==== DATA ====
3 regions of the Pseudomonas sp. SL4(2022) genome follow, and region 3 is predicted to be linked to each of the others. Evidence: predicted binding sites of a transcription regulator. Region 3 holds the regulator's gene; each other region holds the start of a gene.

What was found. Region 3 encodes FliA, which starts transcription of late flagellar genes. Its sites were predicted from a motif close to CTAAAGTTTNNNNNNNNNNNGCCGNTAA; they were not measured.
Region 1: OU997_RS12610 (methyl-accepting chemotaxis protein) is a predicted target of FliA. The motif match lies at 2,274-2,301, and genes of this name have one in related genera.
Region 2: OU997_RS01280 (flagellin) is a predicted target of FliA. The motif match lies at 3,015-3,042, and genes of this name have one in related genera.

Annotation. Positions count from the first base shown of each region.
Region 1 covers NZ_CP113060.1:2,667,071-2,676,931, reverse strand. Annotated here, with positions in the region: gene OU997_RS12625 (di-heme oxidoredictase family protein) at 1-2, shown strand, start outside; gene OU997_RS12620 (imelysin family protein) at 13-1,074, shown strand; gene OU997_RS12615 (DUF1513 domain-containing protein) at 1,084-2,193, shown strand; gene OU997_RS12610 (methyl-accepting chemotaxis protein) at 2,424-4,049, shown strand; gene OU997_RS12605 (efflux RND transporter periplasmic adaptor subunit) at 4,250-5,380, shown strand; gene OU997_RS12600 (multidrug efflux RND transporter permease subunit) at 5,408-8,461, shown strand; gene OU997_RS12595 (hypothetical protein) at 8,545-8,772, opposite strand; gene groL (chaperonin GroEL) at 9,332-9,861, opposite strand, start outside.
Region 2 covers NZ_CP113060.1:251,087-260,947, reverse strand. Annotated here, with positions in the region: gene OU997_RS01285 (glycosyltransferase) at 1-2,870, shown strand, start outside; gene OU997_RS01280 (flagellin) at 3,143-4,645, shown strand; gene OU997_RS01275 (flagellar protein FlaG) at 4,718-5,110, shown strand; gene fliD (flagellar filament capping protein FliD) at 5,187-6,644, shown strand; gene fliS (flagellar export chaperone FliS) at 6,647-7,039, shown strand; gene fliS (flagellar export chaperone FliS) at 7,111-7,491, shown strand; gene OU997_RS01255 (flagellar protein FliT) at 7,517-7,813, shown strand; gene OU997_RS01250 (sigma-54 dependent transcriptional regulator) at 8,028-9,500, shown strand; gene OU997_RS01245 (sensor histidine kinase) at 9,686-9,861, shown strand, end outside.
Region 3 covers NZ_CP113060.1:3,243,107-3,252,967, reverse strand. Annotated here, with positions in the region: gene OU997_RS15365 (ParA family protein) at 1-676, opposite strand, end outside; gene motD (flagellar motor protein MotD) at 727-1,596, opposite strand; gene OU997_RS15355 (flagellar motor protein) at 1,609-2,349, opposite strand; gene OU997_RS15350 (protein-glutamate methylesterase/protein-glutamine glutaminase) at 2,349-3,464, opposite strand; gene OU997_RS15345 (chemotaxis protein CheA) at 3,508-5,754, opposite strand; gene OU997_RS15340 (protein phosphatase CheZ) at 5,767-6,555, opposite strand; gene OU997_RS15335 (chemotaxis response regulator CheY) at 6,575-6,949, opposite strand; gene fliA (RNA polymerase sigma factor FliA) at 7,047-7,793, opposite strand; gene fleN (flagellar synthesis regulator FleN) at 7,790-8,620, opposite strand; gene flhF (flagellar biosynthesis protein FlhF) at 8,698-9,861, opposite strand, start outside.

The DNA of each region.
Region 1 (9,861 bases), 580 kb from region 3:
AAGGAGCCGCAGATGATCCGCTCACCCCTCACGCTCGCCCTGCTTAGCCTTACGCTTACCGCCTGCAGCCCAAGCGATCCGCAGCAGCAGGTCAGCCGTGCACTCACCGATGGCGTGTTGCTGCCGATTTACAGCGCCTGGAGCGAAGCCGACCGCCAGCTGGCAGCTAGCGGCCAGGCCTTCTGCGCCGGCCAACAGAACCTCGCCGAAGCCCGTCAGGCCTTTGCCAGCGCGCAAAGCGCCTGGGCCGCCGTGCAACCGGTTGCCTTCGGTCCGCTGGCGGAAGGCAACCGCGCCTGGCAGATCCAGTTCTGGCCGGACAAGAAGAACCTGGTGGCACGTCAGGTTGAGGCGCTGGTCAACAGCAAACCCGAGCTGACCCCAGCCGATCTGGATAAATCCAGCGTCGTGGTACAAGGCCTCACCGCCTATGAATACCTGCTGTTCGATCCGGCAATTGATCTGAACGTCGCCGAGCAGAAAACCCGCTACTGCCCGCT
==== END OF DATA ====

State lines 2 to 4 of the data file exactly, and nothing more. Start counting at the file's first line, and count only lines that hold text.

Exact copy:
What was found. Region 3 encodes FliA, which starts transcription of late flagellar genes. Its sites were predicted from a motif close to CTAAAGTTTNNNNNNNNNNNGCCGNTAA; they were not measured.
Region 1: OU997_RS12610 (methyl-accepting chemotaxis protein) is a predicted target of FliA. The motif match lies at 2,274-2,301, and genes of this name have one in related genera.
Region 2: OU997_RS01280 (flagellin) is a predicted target of FliA. The motif match lies at 3,015-3,042, and genes of this name have one in related genera.